School Districts Between a Rock and a Hard Place

Every school year, local news pieces across the state of Florida describe parent concerns about the elimination of school bus stops, walking routes to school that force children to cross busy roadways, and children being forced to walk to school on roads that lack sidewalks. The angst is directed at school districts for decisions that are made in keeping with state law.

For instance, as the 2019-20 school year began, WCTV in Tallahassee reported that as the Leon County School District began its school year, it had to deal with parent complaints that included “…the removal of some bus stops. Some parents are worried about routes that seem to have children crossing four lane highways, walking almost three miles and walking on roads that do not have sidewalks.”

In explaining the school district’s decision to eliminate some “courtesy” bus stops that existed within two miles of school. Chris Petley, school district spokesperson, told WCTV that “There used to be some stops; we had 1,100 of these stops in the past, and they’re all unfunded by the state of Florida.”

Actually, the term “courtesy” riders is outdated. The term for these students today is “ineligible” bus riders because the state’s criteria doesn’t qualify them for funded school bus transportation service. They’re ineligible because student transportation service isn’t provided for students who live within 2 miles of school unless they’re elementary school students who are exposed to hazardous walking conditions as defined by section 1006.23 of the Florida statutes.

It’s that statute that has put Leon County and many other school districts between the proverbial rock and hard place.

Since the statute doesn’t consider crossing four lanes of traffic at controlled intersections that have less than 4,000 vehicles per hour passing through them (more than 1 vehicle every second) and walking on roads that have a traffic volume of less than 180 vehicles per hour in each direction (a total of 1 vehicle every 10 seconds) to be hazardous for students, students who cross four lanes of traffic and walk on the road are ineligible for funded transportation service unless the traffic reaches that extraordinary volume.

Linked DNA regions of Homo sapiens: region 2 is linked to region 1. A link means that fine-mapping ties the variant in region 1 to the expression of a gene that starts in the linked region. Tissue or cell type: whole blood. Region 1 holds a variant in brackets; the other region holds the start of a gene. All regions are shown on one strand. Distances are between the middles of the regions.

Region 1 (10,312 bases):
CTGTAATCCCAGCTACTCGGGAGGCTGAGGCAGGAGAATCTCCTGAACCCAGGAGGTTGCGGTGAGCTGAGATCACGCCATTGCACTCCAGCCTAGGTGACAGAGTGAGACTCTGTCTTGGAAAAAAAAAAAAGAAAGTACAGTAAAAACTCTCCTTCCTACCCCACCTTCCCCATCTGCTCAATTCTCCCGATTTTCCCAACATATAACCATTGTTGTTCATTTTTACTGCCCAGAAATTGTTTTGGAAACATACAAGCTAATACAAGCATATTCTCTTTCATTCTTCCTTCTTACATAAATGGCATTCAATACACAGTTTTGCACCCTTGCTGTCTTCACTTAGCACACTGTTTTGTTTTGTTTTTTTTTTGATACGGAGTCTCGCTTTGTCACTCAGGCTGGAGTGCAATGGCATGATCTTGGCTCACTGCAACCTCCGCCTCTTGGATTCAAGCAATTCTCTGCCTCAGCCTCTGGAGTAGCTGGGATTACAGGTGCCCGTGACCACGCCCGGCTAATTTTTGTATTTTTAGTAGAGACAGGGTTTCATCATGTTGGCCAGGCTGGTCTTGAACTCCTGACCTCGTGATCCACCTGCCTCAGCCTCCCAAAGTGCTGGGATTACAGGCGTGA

The statute has put Florida school districts in a difficult position because when they find themselves in a crunch for funds for classroom education, they begin to look for dollars elsewhere, including the transportation of “courtesy riders” who are not eligible for funded transportation service.

It amounts to a lot of money. Statewide, school districts reported transporting more than 90,000 ineligible students during the 2018-19 school year at an operating cost of nearly $67 million per year. Leon County reported transporting 1,446 ineligible students during the 2018-19 school year at a cost to the school district of nearly $1.4 million.

So, where school districts believe walking conditions are hazardous for students but the conditions don’t satisfy the statute’s unrealistic definition of a hazardous walking condition, the statute essentially forces districts to choose between putting those funds into the classroom or eating the cost of transporting those students so they arrive to school safely.

It’s time to overhaul Florida’s hazardous walking conditions statute for the sake of the safety of our children, and for the sake of our school districts’ ability to put money into their classrooms and transport students around hazardous walking conditions as they determine is most appropriate within the limits of the law.

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